Twitter forbids Alex Jones and Infowars abuse

Alex Jones is currently being sued for defamation

Twitter says it has permanently suspended the accounts of Alex Jones and his Infowars website.

It made the move after a number of tweets that violated Twitter’s abusive behaviour policy, the company said.

A number of tech giants, including YouTube and Facebook, deleted the right-wing conspiracy theorist’s content last month, citing hate speech.

The radio host is best known for spreading unsubstantiated allegations about tragic events, including 9/11.

He is currently being sued for defamation by the parents of two children killed in the 2012 Sandy Hook Elementary School shooting, which he has repeatedly claimed was a “giant hoax”. Twenty children under the age of seven and six adults died in the attack.

Twitter said the ban was a result of “new reports of tweets and videos posted yesterday that violate our abusive behaviour policy, in addition to the accounts’ past violations”.

It did not specify what the violations were.

It added that it does “not typically comment on enforcement actions… against individual accounts”, but was “open about this action given the broad interest in this case”.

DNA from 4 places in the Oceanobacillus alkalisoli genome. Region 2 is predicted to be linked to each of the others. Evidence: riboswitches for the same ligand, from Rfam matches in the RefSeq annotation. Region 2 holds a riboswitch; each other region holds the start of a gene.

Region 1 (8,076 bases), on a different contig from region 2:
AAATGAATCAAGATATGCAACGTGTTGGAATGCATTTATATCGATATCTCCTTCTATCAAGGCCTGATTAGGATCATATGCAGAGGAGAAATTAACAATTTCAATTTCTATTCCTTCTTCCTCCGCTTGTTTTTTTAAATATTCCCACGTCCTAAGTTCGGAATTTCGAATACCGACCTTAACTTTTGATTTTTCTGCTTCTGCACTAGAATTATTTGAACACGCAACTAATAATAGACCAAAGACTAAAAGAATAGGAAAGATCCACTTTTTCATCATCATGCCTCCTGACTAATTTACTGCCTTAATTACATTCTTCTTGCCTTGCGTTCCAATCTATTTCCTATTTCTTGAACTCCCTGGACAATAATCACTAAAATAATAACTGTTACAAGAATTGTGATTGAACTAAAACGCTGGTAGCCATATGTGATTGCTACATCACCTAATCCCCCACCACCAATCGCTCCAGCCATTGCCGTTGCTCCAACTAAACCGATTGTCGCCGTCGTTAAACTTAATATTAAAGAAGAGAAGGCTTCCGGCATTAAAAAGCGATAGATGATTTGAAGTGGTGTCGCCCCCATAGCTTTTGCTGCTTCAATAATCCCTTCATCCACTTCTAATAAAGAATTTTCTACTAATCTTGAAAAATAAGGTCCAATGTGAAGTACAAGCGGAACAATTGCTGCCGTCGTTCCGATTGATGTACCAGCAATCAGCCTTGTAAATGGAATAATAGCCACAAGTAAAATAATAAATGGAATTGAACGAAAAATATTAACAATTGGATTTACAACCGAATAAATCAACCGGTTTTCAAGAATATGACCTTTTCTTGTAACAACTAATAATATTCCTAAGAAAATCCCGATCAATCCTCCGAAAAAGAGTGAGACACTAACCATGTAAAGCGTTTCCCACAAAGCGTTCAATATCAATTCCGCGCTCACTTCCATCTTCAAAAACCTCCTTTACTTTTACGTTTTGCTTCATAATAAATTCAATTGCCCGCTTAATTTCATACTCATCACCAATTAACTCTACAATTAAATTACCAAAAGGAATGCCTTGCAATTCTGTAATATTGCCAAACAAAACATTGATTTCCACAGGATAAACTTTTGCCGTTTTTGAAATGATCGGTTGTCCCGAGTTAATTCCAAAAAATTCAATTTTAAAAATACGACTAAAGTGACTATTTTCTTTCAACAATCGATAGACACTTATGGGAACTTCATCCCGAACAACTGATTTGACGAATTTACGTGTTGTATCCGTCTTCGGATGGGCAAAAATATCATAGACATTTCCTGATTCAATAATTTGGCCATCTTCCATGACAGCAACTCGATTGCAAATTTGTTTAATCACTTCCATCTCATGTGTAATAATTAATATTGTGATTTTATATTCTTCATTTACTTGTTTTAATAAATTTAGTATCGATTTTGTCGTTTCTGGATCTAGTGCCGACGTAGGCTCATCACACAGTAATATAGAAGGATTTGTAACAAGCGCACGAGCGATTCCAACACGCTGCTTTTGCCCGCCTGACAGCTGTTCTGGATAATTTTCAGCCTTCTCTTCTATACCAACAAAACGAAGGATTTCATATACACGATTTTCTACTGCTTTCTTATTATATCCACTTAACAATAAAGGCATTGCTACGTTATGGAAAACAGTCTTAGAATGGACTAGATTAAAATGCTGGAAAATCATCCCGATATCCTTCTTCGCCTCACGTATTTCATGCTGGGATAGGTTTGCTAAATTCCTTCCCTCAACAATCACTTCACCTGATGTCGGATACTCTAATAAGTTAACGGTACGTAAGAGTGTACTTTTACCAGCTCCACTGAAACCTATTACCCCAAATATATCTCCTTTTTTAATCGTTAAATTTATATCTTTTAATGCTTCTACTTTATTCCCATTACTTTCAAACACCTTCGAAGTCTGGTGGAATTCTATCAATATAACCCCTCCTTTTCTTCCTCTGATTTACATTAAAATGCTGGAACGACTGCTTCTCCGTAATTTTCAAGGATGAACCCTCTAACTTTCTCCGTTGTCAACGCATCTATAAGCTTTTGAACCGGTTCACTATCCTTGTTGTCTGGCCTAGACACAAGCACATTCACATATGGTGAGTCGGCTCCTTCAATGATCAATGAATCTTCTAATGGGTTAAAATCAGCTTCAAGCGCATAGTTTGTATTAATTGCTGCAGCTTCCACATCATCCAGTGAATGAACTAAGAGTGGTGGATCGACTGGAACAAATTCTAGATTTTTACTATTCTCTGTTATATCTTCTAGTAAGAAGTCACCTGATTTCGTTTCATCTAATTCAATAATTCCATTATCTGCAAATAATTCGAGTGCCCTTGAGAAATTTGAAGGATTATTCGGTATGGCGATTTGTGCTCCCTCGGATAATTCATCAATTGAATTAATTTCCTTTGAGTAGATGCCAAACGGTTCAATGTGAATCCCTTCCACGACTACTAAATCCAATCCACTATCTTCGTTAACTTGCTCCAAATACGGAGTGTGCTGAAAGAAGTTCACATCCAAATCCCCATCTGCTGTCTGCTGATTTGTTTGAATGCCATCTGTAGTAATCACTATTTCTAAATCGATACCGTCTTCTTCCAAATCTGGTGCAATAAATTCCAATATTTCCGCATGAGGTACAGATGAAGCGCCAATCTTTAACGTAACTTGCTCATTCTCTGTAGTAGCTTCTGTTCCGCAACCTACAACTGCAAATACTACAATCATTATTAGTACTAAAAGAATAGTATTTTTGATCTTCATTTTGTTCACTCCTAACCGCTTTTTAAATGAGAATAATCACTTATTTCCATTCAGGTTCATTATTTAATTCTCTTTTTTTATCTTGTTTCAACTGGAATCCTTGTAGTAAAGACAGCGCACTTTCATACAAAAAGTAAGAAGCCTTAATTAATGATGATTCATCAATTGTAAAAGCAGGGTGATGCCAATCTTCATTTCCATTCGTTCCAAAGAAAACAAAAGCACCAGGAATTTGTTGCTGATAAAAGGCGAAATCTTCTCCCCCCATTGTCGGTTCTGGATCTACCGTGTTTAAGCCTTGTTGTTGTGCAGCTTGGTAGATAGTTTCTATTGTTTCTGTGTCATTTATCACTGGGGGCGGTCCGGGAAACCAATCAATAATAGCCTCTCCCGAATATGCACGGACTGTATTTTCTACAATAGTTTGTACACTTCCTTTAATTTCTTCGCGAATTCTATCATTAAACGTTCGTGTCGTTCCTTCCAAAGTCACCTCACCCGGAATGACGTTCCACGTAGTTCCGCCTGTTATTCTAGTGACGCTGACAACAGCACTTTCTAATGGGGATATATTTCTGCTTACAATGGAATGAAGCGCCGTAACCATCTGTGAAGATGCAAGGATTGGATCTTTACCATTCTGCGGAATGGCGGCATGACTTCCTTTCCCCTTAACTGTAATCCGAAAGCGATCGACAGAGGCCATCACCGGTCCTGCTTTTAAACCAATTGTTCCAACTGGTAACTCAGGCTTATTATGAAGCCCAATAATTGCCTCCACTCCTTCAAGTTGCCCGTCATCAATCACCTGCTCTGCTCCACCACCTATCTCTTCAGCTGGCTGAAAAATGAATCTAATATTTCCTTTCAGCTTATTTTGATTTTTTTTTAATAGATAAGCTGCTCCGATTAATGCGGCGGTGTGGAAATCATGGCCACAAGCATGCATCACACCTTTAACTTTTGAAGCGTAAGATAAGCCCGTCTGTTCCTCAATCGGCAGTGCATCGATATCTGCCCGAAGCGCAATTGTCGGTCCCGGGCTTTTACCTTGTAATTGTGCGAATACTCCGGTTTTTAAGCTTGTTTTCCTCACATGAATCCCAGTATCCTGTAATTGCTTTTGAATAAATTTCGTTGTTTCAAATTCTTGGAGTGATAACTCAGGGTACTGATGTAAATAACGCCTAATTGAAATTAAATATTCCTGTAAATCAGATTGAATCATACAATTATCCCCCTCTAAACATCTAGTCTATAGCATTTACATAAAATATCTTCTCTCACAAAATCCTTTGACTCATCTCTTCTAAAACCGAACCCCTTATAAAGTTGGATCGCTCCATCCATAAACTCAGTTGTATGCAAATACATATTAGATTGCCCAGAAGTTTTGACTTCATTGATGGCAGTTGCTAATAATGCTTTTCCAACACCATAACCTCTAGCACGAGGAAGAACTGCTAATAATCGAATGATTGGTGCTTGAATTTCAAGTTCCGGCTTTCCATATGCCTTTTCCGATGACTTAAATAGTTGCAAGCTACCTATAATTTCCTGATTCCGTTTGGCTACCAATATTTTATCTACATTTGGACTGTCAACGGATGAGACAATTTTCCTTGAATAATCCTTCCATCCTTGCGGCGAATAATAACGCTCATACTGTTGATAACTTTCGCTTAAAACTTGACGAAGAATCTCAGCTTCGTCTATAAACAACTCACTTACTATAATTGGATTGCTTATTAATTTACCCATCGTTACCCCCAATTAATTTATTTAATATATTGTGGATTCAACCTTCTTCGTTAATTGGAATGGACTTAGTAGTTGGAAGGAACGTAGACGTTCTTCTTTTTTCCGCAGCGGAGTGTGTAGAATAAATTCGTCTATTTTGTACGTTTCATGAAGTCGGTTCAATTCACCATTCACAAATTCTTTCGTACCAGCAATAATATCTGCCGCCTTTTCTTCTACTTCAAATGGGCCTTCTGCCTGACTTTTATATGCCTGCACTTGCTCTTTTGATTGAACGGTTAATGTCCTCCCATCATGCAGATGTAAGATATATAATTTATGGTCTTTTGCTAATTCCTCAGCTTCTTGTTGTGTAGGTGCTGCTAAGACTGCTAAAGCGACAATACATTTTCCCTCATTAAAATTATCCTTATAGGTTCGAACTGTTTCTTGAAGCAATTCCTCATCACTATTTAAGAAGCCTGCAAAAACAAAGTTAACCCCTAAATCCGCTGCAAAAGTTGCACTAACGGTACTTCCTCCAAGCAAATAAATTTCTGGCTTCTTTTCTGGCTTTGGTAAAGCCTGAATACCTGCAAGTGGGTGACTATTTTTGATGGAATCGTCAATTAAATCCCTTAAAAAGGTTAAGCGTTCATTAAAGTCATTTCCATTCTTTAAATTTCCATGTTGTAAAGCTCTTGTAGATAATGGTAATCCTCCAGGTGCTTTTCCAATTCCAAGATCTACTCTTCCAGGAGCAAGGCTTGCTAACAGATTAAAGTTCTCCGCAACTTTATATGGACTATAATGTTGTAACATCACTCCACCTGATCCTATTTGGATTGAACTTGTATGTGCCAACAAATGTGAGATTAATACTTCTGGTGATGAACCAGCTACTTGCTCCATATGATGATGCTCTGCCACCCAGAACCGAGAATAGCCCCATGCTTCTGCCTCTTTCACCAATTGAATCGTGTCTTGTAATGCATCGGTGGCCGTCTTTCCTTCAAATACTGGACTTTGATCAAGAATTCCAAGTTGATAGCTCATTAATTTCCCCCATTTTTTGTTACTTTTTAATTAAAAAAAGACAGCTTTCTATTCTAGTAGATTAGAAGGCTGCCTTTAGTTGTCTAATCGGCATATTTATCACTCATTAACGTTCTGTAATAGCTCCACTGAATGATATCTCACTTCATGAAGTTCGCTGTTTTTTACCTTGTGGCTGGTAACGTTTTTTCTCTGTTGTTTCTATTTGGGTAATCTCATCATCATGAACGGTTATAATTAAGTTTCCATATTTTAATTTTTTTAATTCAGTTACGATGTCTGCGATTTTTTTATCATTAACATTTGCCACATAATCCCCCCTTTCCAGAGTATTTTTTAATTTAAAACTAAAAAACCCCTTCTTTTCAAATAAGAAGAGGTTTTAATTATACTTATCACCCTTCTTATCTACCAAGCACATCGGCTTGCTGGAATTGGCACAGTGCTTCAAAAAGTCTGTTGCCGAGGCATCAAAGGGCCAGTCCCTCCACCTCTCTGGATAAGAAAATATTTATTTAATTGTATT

Mr Jones has accused media platforms of unfair censorship of his accounts.

Twitter had come under criticism last month when it refused to ban InfoWarsand Alex Jones from its platform, despite YouTube, Facebook, Apple and Spotify deleting his content.

Twitter CEO Jack Dorsey said at the time this was because the accounts had not violated the platform’s rules – but he vowed to suspend them if they ever did so.

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What had Jones said on Twitter?

Mr Jones mostly uses his Twitter account to share content and videos from InfoWars with his 850,000 followers, and promotes conspiracy theories against liberals, Muslims and migrants.

On Wednesday, Mr Dorsey and Facebook’s chief operating officer Sheryl Sandberg answered questions at a Senate Intelligence Committee hearing about what technology giants are doing to prevent future election meddling.

During the hearing, Mr Dorsey was also asked whether Twitter censors conservative voices.

Several Republicans, including US President Donald Trump, have accused Twitter of bias, which the company denies.

Mr Dorsey said his company did “not use political ideology to make any decisions”, but admitted the company’s algorithms had not always been “impartial”.

Mr Jones also sat in on the hearing, and made headlines after he confronted Republican Senator Marco Rubio while Mr Rubio was being interviewed.



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